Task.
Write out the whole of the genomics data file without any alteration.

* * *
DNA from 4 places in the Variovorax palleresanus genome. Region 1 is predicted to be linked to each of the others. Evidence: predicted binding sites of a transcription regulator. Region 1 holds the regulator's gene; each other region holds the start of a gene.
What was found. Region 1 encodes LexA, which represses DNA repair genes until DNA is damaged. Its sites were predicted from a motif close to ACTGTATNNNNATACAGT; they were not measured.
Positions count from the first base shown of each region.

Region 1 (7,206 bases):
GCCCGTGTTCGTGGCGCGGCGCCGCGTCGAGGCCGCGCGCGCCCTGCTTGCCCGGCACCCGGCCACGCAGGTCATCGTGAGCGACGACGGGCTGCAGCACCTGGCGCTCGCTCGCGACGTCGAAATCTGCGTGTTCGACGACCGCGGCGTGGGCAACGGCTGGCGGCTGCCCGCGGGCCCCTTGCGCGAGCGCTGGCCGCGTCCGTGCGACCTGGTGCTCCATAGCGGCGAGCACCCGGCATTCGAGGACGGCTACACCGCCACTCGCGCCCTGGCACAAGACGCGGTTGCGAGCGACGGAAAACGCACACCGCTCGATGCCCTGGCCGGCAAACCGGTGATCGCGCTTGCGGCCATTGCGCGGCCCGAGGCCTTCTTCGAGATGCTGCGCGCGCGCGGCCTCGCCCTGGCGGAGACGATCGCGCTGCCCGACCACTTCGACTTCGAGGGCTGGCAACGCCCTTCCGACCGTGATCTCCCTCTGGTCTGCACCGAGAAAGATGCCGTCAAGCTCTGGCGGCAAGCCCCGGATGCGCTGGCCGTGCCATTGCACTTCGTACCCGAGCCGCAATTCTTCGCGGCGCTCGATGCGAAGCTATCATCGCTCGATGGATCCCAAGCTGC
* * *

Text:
DNA from 4 places in the Variovorax palleresanus genome. Region 1 is predicted to be linked to each of the others. Evidence: predicted binding sites of a transcription regulator. Region 1 holds the regulator's gene; each other region holds the start of a gene.
What was found. Region 1 encodes LexA, which represses DNA repair genes until DNA is damaged. Its sites were predicted from a motif close to ACTGTATNNNNATACAGT; they were not measured.
Positions count from the first base shown of each region.

Region 1 (7,206 bases):
GCCCGTGTTCGTGGCGCGGCGCCGCGTCGAGGCCGCGCGCGCCCTGCTTGCCCGGCACCCGGCCACGCAGGTCATCGTGAGCGACGACGGGCTGCAGCACCTGGCGCTCGCTCGCGACGTCGAAATCTGCGTGTTCGACGACCGCGGCGTGGGCAACGGCTGGCGGCTGCCCGCGGGCCCCTTGCGCGAGCGCTGGCCGCGTCCGTGCGACCTGGTGCTCCATAGCGGCGAGCACCCGGCATTCGAGGACGGCTACACCGCCACTCGCGCCCTGGCACAAGACGCGGTTGCGAGCGACGGAAAACGCACACCGCTCGATGCCCTGGCCGGCAAACCGGTGATCGCGCTTGCGGCCATTGCGCGGCCCGAGGCCTTCTTCGAGATGCTGCGCGCGCGCGGCCTCGCCCTGGCGGAGACGATCGCGCTGCCCGACCACTTCGACTTCGAGGGCTGGCAACGCCCTTCCGACCGTGATCTCCCTCTGGTCTGCACCGAGAAAGATGCCGTCAAGCTCTGGCGGCAAGCCCCGGATGCGCTGGCCGTGCCATTGCACTTCGTACCCGAGCCGCAATTCTTCGCGGCGCTCGATGCGAAGCTATCATCGCTCGATGGATCCCAAGCTGC